5 Reasons Your Story Needs Fixing (and What to do About it)

your story needs fixing - man with head in hands

There’s no denying it.

Your story needs fixing. It’s rotten.  A monkey could have written something more coherent.
Maybe you thought it was great while you were writing it, but after some cooling-off time you recognized its sub-mediocrity.

Worse: perhaps someone else read your story and told you it was fit for compost.
Where did you go wrong?  Why is your writing odoriferous, and how can you fix it?

Poo-poo Plot

Imagine you’re trying to describe a book to someone, but all you can think of is, “It’s one of those books where nothing happens.”

There’s a trend these days–in both short stories and novels–to write down a rambling road without a plot in mind.

That isn’t to say works can’t be more introspective than plot-based.  Sometimes the ‘happenings’ occur within a character, rather than externally. However, if you didn’t have a clear course of action mapped out before you began writing, your story might stink because its plot is poopy.

Think diapers.

There’s also a possibility that your plot is no good because:

  • It’s just plain boring
  • The stakes aren’t high enough
  • It’s totally unbelievable
  • It only appeals to a very small audience

In all likelihood, if your plot lacks power, the reason lies in poor planning.

Clammy Characters

There’s something fishy about your story.  The characters… well, they don’t seem to think, behave or talk like real human beings.

Stop and take a close look at the stars of your story:

  • Are they well developed?
  • Do they have believable motivations?
  • Do your characters speak using credible dialogue?
  • Are there so many characters your reader can’t distinguish between them?
  • Will people easily identify with them and their problems?

It’s irrelevant how gripping your plot is, if the characters who carry that plot aren’t real enough to speak to the reader.

Putrid Pacing

Pacing a story is a real art. You need a beginning, middle and end, but making sure you don’t linger too long at any given point is tricky.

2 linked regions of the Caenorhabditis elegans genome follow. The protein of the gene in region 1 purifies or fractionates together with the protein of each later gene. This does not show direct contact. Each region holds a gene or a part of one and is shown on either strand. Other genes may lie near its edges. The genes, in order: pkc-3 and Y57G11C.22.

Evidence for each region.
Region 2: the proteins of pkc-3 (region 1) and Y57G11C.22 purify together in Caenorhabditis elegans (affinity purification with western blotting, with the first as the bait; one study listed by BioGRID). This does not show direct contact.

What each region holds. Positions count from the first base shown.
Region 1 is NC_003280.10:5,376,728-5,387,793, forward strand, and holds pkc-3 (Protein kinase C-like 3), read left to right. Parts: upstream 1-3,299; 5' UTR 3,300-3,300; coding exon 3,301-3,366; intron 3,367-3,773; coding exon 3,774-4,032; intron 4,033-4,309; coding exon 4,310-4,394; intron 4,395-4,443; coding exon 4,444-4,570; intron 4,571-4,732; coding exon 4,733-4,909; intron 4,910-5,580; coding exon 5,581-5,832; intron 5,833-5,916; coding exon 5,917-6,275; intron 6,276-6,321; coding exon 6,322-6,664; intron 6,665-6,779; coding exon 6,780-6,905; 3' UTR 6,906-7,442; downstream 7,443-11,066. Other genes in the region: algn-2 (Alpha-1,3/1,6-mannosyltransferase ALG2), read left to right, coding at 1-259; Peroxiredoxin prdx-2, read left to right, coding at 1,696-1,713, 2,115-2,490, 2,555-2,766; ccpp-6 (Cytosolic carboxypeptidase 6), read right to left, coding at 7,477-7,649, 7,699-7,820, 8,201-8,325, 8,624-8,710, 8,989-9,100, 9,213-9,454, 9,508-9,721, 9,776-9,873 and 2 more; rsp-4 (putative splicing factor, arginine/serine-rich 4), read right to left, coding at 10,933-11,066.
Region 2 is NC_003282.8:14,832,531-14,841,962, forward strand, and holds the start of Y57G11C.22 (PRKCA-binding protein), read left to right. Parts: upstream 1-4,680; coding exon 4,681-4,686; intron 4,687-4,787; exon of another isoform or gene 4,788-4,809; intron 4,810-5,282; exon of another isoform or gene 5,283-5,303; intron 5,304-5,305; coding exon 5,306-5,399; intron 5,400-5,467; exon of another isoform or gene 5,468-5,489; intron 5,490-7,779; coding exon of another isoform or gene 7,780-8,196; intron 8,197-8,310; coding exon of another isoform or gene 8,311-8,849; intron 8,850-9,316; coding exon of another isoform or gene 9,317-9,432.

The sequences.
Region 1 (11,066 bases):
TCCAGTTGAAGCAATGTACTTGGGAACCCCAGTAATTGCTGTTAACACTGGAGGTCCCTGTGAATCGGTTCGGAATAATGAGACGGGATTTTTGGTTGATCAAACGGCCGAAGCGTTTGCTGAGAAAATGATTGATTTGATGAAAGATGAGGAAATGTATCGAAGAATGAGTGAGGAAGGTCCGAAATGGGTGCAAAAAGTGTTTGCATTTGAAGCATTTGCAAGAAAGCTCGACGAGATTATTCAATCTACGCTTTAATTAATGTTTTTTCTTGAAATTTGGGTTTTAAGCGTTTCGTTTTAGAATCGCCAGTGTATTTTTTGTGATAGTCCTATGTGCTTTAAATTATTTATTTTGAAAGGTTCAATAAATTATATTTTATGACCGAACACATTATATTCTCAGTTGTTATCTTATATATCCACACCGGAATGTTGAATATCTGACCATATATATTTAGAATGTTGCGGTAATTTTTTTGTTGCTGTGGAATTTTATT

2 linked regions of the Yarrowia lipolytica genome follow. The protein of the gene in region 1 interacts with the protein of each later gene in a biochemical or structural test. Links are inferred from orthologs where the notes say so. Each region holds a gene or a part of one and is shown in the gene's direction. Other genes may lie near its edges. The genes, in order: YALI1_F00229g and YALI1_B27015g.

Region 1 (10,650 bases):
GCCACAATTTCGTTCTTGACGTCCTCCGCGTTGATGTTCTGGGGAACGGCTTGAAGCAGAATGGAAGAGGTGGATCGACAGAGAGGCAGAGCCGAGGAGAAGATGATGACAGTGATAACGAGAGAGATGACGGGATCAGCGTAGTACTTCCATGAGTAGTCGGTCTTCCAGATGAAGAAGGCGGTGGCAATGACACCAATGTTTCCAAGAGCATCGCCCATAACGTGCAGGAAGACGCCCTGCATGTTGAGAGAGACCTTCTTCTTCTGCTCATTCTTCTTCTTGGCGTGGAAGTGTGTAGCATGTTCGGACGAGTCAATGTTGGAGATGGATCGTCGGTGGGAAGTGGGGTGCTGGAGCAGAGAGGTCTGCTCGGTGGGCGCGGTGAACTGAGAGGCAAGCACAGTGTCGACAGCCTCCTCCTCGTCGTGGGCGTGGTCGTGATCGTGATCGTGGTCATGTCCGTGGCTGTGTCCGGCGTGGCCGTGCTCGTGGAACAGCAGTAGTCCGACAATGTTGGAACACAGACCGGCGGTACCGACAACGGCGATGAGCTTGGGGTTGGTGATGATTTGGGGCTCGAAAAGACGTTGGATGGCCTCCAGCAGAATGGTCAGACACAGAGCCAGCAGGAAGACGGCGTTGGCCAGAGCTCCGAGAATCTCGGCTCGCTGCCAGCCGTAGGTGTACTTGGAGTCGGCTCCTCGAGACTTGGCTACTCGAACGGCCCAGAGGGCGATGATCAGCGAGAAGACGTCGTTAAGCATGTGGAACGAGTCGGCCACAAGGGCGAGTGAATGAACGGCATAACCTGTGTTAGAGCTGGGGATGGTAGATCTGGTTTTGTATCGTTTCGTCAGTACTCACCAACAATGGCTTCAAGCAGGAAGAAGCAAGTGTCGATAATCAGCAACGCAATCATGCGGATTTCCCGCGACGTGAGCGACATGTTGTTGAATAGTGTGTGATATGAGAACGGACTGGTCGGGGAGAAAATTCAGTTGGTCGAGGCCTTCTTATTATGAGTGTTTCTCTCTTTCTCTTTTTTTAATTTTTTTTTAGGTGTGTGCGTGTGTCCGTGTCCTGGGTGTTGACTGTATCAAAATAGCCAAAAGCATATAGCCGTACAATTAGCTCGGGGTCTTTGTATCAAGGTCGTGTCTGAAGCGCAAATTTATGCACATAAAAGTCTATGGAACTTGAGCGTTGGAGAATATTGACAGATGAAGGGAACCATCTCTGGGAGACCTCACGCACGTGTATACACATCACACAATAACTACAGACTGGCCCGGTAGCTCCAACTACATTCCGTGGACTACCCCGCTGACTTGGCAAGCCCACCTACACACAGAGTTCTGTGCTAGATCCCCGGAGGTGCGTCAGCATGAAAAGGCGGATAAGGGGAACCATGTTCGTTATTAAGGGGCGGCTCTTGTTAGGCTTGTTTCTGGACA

When you read your manuscript, do you notice it takes forever to get to the important stuff?  Or, perhaps, there’s a bomb on every page and you quickly tire of too many major events close together.

Ask yourself:

  • Have I given enough background information on my characters or crucial information about their situations?  Have I given too much?
  • Did I foreshadow all major events?
  • Does my conclusion come too quickly after the story’s climax, or does it drag on too long afterward?
  • Have I created a great enough number of significant events to carry the story from the inciting incident to the climax?

Like plotting, pacing benefits from being organized and having a plan ahead of time.

Loathsome Language

Have you ever opened a book, read the first paragraph, and then scoffed at the lack of thought put into the language?

Remind you of your own story?  Consider the following:

  • Do you use the same words too often?
  • Are you going ‘thesaurus-happy’ trying to find new vocabulary?
  • Do you spend too much time describing things or people?
  • Have you overused adjectives and adverbs?
  • Is your language too frilly for your story?  Too sparse?
  • Have you resorted to using cliches?
  • Does it all just sound lazy?

Remember, a story is only as good as the words with which it’s told.

Sweaty Similes & Malodorous Metaphors

Try teaching a high school writing class and, inevitably, you’ll come across some rather interesting ideas of what makes a great simile or metaphor.

It isn’t uncommon to read vain attempts such as, ‘”Her eyes sparkled like a silver spoon,” or, “The clouds were cotton balls dancing through the sky.”

When you use literary techniques in your writing, do they make sense?  Do they add to the richness or meaning of the text?  After all, cotton balls don’t usually dance, and having one’s eyes compared to a spoon is hardly a compliment.

Better to use plain, direct language to get one’s point across than trying to force creativity down its throat.

How to Come Up Smelling Like Roses

Now that your nose has been offended by all that sniffing through your manuscript, you should have a fair idea of why your story stinks.

To avoid similar problems in the future, remember the following 5 key ways to improve your writing:

  1. Careful Organization: Great plots don’t just happen along the way–they should be planned before you ever start writing.  The initial time taken to plan major story events and essential elements will save you time spent revising.
  2. Memorable Characters: Create well-developed characters with strong motivations so your reader will identify with them.  Pay special attention to dialogue, ensuring it’s clearer and more direct than the way we speak normally, but still flows in a believable manner.
  3. Appropriate Pacing: Pace your story so points are neither belaboured or rushed.  Get to the inciting incident as soon as possible and make sure there’s a pleasing combination of action and repose throughout the text.
  4. Logical Word Choice: Choose your words carefully and economically.  Be strict about extra frills, using them only when highly appropriate.  Employ more efficient and effective language.
  5. Sensible Creativity: Avoid cliches–they’re the lazy way out of having to think.  If you use similes and metaphors, they must be original, make sense, and add to the story (rather than detract from it).

Stick to these guidelines, and you’ll never have to catch another whiff of your own writing-stench again.



About the author

Suzannah Windsor Freeman

You can read more by Suzannah on her blog Write It Sideways